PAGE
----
Zero-injury safety targets are easy to communicate and seem to be everywhere, but such goals can be counterproductive to a company’s efforts if the context in which they are used does not go beyond slogans and good intentions, according to the lead article in the April issue of the American Society of Safety Engineers’ Professional Safety Journal.
“Achieving zero-injury targets requires the will to support perfection and the ability to recognize and change every factor that could lead to injury,” writes author Michael Burnham. “Organizational conflicts and inefficiencies, and the realities of human cognition limit the capacity to identify latent hazards, so each must be overcome if perfection is to be realized.”
Eight important questions
In fact, Burnham recommends companies answer eight important questions before embarking on zero-injury safety programs with the first one being: how will zero as a target motivate employees? If the odds of reaching a goal are less than 50 percent, the article states management is trying to fool employees into performing and it will not work.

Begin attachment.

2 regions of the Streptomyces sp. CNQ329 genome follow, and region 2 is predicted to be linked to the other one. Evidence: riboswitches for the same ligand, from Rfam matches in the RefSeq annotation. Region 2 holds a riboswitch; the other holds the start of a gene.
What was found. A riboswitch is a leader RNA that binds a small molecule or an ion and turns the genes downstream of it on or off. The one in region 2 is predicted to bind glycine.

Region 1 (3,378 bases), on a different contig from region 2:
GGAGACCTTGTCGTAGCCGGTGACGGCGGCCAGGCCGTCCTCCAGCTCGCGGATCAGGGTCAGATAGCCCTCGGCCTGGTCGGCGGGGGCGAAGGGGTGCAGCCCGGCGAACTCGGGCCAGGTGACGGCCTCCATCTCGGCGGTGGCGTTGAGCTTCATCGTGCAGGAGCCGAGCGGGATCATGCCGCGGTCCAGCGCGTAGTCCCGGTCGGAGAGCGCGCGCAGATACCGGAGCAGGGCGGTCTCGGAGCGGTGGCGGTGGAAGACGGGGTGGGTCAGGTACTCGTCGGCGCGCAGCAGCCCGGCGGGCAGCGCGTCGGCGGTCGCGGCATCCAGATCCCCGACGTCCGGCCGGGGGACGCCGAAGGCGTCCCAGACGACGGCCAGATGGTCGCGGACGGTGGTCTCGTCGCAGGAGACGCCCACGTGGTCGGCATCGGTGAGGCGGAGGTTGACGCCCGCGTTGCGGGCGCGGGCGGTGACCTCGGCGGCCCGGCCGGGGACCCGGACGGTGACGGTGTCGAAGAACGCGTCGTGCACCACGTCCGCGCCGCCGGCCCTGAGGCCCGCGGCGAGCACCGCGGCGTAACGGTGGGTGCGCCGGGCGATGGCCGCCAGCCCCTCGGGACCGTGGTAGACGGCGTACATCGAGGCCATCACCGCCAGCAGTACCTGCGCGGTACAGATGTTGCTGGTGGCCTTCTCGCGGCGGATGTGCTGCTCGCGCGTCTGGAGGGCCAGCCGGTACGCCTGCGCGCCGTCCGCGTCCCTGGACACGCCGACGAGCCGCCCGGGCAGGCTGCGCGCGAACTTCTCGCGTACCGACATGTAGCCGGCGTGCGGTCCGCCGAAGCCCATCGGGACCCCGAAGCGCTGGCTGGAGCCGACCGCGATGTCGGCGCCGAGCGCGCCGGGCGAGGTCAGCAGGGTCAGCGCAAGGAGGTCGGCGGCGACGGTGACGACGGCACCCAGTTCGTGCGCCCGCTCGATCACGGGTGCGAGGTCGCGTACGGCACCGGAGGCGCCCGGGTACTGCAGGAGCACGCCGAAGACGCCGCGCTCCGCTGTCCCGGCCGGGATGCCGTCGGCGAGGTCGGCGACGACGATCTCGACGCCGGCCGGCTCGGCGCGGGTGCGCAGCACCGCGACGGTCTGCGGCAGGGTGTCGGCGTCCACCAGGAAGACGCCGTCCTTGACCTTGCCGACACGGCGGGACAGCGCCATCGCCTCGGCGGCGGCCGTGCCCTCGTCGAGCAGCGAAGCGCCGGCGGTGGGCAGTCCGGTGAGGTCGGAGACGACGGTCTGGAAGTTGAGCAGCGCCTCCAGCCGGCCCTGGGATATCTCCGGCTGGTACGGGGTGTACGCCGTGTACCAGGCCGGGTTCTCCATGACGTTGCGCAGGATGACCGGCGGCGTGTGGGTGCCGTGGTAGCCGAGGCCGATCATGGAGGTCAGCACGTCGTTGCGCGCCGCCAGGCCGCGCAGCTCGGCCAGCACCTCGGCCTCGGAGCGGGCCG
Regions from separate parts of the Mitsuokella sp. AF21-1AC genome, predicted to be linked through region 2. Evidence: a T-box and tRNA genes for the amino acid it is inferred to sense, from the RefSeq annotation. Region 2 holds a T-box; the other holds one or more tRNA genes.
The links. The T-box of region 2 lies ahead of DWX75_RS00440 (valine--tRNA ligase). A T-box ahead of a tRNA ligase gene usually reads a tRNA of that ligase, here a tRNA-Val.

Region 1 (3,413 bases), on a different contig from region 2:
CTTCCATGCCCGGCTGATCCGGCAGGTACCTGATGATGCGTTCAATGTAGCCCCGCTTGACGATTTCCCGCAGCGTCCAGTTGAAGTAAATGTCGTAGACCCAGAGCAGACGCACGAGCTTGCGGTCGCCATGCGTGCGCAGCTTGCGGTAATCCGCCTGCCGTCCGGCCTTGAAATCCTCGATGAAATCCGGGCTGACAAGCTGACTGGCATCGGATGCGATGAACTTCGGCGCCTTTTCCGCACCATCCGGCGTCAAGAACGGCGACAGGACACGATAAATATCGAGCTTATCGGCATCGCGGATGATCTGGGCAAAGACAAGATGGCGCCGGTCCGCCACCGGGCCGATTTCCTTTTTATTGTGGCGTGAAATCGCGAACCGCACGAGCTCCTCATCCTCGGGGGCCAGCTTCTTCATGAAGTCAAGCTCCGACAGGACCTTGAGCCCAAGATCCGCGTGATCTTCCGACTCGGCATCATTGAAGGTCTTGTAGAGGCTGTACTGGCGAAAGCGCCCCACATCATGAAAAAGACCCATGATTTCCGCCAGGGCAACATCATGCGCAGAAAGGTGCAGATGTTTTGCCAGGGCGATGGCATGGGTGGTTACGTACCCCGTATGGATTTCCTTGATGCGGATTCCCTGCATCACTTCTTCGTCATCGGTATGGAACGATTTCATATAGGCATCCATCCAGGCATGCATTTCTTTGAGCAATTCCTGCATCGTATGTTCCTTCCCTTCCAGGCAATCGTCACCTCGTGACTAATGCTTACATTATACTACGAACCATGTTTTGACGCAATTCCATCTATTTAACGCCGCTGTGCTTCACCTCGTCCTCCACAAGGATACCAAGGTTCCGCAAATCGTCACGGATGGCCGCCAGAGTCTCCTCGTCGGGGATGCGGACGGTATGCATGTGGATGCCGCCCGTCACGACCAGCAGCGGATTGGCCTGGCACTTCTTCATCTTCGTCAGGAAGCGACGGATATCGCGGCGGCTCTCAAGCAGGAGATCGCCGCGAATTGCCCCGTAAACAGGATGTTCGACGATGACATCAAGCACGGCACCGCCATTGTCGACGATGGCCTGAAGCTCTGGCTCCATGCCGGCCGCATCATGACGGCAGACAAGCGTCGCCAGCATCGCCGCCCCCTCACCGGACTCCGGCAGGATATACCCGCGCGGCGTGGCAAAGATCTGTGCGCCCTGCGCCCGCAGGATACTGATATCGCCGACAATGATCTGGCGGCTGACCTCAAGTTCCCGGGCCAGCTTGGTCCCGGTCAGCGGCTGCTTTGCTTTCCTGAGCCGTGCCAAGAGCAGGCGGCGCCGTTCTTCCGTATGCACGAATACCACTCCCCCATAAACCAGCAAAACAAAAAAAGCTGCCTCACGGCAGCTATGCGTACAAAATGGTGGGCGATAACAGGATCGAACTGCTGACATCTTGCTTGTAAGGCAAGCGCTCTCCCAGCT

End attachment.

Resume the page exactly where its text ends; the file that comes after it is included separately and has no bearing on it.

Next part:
Defeating the purpose
“When goals challenge employees, require skill learning, provide feedback and create in the performer a sense of personal control, optimum motivation can be reached,” Burnham writes. “If a goal does not motivate employees to continue current levels of performance or to improve performance, its very purpose is defeated.”
Click here to read more about what questions company executives should be asking